Logan Sergeant has opened up on his "really difficult" move to Europe at a young age to pursue his dream of reaching Formula 1.
F1 is a traditionally Euro-centric sport, with all but one of the sport's 10 current teams being headquartered in Europe, and many of F1's European circuits also feature on the calendars of the sport's feeder series like F2 and F3.
Drivers from outside Europe who harbour aspirations of one day reaching Formula 1 typically relocate to the continent at an early age, in order to compete in junior championships that allow them to progress and put themselves on the radar of key figures in F1.
For his part, Sargeant left his native Florida at the age of 12 in order to get a foot on the European karting ladder – the same age fellow F1 driver Zhou Guanyu was when he left China to move to England for the same reason.
Splitting his teens between England and Switzerland as he competed in various series all over Europe, Sargeant exclusively told RacingNews365.com of the challenges in moving across the world at such a young age.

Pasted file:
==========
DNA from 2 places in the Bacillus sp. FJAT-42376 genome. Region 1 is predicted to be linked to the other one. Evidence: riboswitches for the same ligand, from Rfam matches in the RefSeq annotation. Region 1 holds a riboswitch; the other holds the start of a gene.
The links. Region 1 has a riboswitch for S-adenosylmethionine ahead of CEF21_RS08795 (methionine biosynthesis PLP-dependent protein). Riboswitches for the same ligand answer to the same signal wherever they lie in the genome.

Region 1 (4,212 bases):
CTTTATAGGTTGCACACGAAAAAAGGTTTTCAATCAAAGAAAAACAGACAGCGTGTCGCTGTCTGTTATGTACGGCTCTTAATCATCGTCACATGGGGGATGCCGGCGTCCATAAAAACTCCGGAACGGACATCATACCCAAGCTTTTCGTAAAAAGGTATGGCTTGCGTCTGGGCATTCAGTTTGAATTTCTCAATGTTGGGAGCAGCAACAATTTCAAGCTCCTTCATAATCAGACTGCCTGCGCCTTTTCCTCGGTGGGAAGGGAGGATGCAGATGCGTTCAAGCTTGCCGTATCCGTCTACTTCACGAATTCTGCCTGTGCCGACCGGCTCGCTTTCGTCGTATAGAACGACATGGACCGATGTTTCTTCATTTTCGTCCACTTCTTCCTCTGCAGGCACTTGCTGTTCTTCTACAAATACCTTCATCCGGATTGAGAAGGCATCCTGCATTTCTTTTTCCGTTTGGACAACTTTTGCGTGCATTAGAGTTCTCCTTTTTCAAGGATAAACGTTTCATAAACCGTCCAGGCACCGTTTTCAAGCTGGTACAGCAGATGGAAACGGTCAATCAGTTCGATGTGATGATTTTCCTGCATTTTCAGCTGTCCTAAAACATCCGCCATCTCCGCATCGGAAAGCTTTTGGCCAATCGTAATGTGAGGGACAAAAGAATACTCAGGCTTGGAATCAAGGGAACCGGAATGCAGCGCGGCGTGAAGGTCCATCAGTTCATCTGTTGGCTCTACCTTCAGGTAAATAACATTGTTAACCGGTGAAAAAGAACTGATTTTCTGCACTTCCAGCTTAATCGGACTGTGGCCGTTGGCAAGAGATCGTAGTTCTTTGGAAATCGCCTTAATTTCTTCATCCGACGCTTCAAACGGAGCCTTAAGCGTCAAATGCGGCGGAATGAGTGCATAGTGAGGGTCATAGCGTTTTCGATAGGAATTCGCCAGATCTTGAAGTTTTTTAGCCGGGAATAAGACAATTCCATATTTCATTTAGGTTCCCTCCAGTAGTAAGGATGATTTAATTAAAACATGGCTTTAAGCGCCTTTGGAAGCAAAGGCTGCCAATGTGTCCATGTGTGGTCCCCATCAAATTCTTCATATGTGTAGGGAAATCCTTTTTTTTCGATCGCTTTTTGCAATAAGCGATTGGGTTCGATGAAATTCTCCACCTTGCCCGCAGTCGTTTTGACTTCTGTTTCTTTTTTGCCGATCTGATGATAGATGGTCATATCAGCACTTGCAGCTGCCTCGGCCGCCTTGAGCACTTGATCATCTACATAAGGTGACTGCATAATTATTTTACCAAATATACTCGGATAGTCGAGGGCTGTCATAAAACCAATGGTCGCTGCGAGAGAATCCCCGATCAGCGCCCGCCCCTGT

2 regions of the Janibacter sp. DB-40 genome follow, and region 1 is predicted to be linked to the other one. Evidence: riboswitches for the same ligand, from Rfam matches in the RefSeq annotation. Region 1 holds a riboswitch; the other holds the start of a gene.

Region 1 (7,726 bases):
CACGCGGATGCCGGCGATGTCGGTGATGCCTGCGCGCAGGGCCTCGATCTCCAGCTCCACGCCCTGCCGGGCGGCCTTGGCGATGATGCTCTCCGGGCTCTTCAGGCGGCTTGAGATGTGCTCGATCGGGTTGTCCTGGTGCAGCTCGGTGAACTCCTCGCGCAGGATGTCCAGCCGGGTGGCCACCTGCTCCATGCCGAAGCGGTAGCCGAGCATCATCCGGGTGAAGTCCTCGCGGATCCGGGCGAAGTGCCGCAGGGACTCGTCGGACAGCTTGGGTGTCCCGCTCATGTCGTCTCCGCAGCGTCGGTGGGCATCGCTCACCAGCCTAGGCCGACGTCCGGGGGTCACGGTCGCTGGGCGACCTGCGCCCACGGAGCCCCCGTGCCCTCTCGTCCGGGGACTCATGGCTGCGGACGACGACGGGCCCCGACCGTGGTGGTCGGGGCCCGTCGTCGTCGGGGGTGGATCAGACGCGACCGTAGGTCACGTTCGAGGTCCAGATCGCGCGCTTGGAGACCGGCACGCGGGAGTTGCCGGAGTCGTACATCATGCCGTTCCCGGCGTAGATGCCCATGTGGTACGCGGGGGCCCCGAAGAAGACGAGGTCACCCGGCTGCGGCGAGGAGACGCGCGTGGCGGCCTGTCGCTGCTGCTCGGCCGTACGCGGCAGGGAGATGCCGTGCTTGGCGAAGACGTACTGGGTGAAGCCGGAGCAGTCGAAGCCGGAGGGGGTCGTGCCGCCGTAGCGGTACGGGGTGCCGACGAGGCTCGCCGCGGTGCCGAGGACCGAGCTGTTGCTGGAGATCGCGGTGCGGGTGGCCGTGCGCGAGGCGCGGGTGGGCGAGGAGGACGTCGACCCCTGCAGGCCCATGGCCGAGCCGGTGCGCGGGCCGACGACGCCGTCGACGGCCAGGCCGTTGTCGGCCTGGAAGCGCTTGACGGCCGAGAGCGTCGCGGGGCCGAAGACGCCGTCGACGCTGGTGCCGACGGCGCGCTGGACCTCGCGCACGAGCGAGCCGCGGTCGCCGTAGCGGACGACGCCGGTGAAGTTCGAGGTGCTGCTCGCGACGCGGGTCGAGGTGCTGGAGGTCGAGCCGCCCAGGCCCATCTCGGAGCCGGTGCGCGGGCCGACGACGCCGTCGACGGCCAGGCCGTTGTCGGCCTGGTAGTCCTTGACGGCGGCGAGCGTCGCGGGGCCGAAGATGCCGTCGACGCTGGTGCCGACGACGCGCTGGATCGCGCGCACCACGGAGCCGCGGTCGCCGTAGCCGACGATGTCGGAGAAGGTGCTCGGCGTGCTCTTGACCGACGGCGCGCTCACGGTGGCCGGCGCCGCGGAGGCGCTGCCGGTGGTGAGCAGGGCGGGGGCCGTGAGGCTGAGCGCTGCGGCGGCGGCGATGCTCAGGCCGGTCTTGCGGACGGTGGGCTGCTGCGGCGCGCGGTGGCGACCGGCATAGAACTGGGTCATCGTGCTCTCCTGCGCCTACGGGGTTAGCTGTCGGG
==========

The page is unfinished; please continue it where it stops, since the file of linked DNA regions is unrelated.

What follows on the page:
"It's a lot more difficult than it may seem, and I think it's the same for anyone from America, Zhou from China, Australia, New Zealand, it's really difficult," said Sargeant.
"You have to make that decision early. You move away from home, you leave your friends and family. It can be quite lonely at times, and it's mentally challenging.
"At the same time, it kind of makes you stronger, but in the moment, it's extremely challenging, and I think it's probably why you see [fewer non-Europeans] in F1."
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More young Americans in Europe
The financial burden and personal upheaval inherent in moving continents point to why young American racers typically eschew Europe, electing instead to remain in the United States and compete in established series such as IndyCar, Nascar and IMSA.
Sargeant is the U.S.'s first F1 race driver since Alexander Rossi in 2015, with Scott Speed being the only other American to have raced in F1 across the last 30 years.
However, with Formula 1 seeing a huge boom in popularity in the U.S. lately, and the country set to host three Grands Prix in 2023, Sargeant says increasing numbers of young American racers are electing to take the plunge and move to Europe.
"Generally, you're starting to see more drivers from America coming over [to race in Europe], which is amazing," Sargeant explained.
"I looked through the karting list recently, and there's quite a few, and that was nice to see.
"I think F1 is clearly much more well known in America now, so that's a positive, and I just feel like it's generally moving in the right direction."
Balve Bains is joined by RacingNews365.com Editorial Director Dieter Rencken and Asia Correspondent Michael Butterworth to dissect the key talking points from the last week in F1.